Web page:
Adaptive vs. Responsive Design
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Mobile UX designs are interfaces for hand-held and wearable devices. Designers focus on accessibility and efficiency to optimize these on-the-go interactions.
Mobile design has different limitations and requirements than computer interfaces. Many companies have mobile and computer-based designs for identical products. Designers learn to distill essential elements for smaller screen sizes and to optimize their designs for users on the move.
The importance of mobile user experience design grew dramatically in 2014 when mobile users suddenly became the online majority. Designers quickly learned they couldn’t simply miniaturize a desktop interface. They needed to reevaluate the needs and limitations of the growing audience of mobile users.
Since then, mobile design has evolved to find the best use of smaller screens.
Experiences are now tailored specifically for mobile environments.
Attention spans are shorter in mobile UX. Users want results fast, with minimal effort and zero friction. They’re often distracted. Signal and power loss are frequent worries. These users often walk and use devices at the same time.
Typically, mobile users find themselves in three scenarios:
Micro tasking: they use devices in short, intense spurt—e.g., to buy tickets.
Local: they use devices to see what’s happening around them.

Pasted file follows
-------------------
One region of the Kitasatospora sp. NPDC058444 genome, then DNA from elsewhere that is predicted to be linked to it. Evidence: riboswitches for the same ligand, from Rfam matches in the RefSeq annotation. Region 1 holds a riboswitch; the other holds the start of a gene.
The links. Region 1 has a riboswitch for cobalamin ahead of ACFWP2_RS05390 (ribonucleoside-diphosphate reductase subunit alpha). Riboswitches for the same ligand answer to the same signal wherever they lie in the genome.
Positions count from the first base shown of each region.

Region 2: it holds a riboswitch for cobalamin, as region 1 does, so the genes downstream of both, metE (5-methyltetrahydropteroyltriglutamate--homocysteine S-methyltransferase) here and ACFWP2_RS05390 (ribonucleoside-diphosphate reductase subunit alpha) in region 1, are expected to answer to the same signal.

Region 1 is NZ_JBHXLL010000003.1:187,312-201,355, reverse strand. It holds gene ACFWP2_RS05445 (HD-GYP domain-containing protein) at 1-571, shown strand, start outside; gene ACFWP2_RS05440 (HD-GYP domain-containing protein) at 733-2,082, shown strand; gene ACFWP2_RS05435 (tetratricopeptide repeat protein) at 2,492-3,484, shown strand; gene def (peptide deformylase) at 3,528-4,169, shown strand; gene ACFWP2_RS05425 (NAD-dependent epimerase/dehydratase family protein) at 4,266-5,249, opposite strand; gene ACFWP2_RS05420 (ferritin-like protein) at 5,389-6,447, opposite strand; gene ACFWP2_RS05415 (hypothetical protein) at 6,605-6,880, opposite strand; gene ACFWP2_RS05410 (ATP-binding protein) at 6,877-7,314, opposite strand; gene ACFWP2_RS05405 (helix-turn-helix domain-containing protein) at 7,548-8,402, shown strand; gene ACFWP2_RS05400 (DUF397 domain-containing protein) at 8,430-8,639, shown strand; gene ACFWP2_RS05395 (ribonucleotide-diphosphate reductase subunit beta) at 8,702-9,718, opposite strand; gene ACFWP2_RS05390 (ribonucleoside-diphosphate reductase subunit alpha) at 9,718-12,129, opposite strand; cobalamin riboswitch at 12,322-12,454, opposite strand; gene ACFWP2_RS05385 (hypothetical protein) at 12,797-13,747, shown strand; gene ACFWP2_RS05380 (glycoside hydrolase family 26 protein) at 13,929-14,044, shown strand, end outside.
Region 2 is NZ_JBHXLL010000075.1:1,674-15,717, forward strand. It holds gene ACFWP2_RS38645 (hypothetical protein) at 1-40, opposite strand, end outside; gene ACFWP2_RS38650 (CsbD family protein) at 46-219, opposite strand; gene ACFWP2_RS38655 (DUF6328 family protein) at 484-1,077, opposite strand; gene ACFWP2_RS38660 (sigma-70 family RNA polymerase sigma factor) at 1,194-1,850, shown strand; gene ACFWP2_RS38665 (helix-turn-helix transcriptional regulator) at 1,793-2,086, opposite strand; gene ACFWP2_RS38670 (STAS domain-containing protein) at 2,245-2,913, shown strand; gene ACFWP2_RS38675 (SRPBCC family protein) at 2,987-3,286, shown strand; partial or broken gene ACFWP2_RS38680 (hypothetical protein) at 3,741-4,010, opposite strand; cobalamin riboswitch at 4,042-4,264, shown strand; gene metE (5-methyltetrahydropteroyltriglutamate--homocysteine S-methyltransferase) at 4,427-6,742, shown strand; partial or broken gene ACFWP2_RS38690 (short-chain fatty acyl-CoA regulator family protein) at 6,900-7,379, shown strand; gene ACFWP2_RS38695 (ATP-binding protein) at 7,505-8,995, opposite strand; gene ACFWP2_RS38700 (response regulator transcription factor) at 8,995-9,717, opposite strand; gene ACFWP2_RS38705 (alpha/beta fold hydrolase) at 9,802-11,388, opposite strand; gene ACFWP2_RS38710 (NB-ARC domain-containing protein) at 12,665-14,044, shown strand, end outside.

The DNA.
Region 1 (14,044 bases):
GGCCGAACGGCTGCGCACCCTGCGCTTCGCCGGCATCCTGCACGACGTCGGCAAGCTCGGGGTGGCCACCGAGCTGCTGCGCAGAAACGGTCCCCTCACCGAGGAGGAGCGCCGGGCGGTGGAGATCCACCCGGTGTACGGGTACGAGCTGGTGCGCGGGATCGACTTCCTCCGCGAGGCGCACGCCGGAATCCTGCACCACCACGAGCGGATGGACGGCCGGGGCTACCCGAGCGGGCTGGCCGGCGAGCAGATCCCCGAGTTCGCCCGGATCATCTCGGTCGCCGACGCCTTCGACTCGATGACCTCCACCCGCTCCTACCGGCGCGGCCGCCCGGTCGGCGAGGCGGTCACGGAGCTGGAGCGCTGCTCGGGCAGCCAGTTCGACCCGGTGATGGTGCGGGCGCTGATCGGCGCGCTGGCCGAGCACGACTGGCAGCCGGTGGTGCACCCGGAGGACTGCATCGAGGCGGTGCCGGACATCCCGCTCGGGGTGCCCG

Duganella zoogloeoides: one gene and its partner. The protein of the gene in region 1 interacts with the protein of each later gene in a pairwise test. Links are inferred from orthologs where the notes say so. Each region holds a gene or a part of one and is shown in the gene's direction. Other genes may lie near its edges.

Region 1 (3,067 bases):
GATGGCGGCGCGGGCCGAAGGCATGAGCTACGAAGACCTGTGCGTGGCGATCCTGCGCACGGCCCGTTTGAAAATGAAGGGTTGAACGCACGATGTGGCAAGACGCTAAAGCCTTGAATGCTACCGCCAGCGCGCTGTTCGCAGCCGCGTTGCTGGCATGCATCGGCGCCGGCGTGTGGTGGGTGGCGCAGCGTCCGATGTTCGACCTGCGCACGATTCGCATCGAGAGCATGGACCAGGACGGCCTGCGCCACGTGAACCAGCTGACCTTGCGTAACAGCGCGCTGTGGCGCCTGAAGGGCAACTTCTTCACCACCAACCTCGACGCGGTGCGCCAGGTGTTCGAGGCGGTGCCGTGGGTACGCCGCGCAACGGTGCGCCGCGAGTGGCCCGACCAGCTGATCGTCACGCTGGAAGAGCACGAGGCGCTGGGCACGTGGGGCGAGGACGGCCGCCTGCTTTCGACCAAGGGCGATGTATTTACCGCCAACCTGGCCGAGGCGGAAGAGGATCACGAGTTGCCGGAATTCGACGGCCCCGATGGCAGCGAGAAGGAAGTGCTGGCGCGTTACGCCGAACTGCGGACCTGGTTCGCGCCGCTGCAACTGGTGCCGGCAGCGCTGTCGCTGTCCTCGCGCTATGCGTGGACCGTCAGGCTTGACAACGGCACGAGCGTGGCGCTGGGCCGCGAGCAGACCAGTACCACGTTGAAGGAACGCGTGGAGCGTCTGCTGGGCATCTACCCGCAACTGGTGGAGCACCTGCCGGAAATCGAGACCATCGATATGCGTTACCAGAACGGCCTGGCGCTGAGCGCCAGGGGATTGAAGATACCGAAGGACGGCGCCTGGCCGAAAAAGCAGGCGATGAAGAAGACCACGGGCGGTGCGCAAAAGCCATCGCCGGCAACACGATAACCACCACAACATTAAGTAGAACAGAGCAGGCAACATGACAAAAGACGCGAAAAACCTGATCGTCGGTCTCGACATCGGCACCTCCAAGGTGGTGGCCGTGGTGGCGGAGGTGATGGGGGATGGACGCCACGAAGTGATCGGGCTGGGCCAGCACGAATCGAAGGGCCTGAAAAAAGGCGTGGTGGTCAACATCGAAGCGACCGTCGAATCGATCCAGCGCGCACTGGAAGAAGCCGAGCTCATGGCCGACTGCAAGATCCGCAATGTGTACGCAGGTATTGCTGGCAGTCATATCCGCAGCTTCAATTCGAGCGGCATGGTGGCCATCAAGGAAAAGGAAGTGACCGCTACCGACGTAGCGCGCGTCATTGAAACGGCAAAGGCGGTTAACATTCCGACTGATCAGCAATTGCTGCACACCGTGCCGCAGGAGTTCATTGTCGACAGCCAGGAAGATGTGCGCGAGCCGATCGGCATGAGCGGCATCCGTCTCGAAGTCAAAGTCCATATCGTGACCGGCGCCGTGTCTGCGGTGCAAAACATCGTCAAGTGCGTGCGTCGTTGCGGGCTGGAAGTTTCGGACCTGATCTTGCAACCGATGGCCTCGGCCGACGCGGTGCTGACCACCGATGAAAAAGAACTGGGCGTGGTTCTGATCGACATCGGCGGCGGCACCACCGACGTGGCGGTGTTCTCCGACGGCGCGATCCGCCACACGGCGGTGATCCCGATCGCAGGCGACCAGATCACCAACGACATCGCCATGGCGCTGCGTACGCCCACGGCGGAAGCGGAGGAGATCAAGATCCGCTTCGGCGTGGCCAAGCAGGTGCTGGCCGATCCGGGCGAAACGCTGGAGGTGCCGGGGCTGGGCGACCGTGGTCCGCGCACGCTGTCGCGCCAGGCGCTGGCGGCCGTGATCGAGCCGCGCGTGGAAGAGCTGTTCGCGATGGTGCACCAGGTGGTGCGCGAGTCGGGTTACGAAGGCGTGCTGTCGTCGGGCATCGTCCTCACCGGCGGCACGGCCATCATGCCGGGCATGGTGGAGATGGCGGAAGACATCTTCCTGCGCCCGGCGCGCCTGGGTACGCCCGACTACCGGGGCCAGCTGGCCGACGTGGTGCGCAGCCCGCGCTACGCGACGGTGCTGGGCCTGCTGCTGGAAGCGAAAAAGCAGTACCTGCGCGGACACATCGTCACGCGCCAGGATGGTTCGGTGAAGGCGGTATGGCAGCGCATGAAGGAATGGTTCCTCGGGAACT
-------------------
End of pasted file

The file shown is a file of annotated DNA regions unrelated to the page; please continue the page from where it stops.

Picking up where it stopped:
Bored: e.g., they surf news feed links while waiting.
Here are some practical guidelines when designing for mobile interfaces:
Smaller screens mean essential elements need to be legible on a smaller resolution. You must make a clean, legible layout to cater to mobile users.
Design for minimal page-loading times. Less than 3 seconds is ideal.
Make an effort to reduce cognitive load for your users.
94% of mobile users use portrait mode. Every pixel of width is valuable.
Keep images small and to a minimum.
Keep a clear visual hierarchy.
Use color and contrast to maximize visibility.
Make text 11 points or larger.
Reduce clutter. Compress information into icons where appropriate.
Complement or frame content with whitespace.
Include card-style design patterns to show actionable content easily.
Ensure all devices can support content.
Keep page descriptions short for bookmarks.
Most users prefer to use their phone in portrait mode, so make sure you design for limited width.
Users might not complete a task all at once. Make sure they don't get lost easily. Also, most users use one hand, and some fingertips are larger than others.
Aim for easy-to-use and self-evident navigation. Consider using progressive disclosure.
Create 30x30-pixel/7–10-mm (minimum) buttons and tabs.
Use full-screen navigation menus with the minimum amount of menu levels.
Use clear menu labeling, including tabs/icons and graphics.
Prioritize the most-used items at the top of the screen. Consider how far users can comfortably reach.
Give short-key access to features.
Don’t mix navigation patterns.
Clearly show links. Indicate when the user has activated them.
Allow one primary action per screen.
Users become frustrated when they have to continuously tap buttons. So, design to offer maximum effect for minimum interaction/effort.
Keep URLs short.
Pre-fill or minimize required data inputs on forms.
Include alternative input mechanisms (e.g., voice-controlled).
Allow permanent sign-in.
Allow minimal, one-directional scrolling.
Retain data in case connections fail.
Offer obvious search features (e.g., a magnifying glass).
Use skeleton screens to ensure the system is executing background actions.
Let users continue where they left off so they can switch easily between mobiles and desktops.
Keep content consistent between screens. If you design separate versions, don’t compromise user trust with unsubtle changes.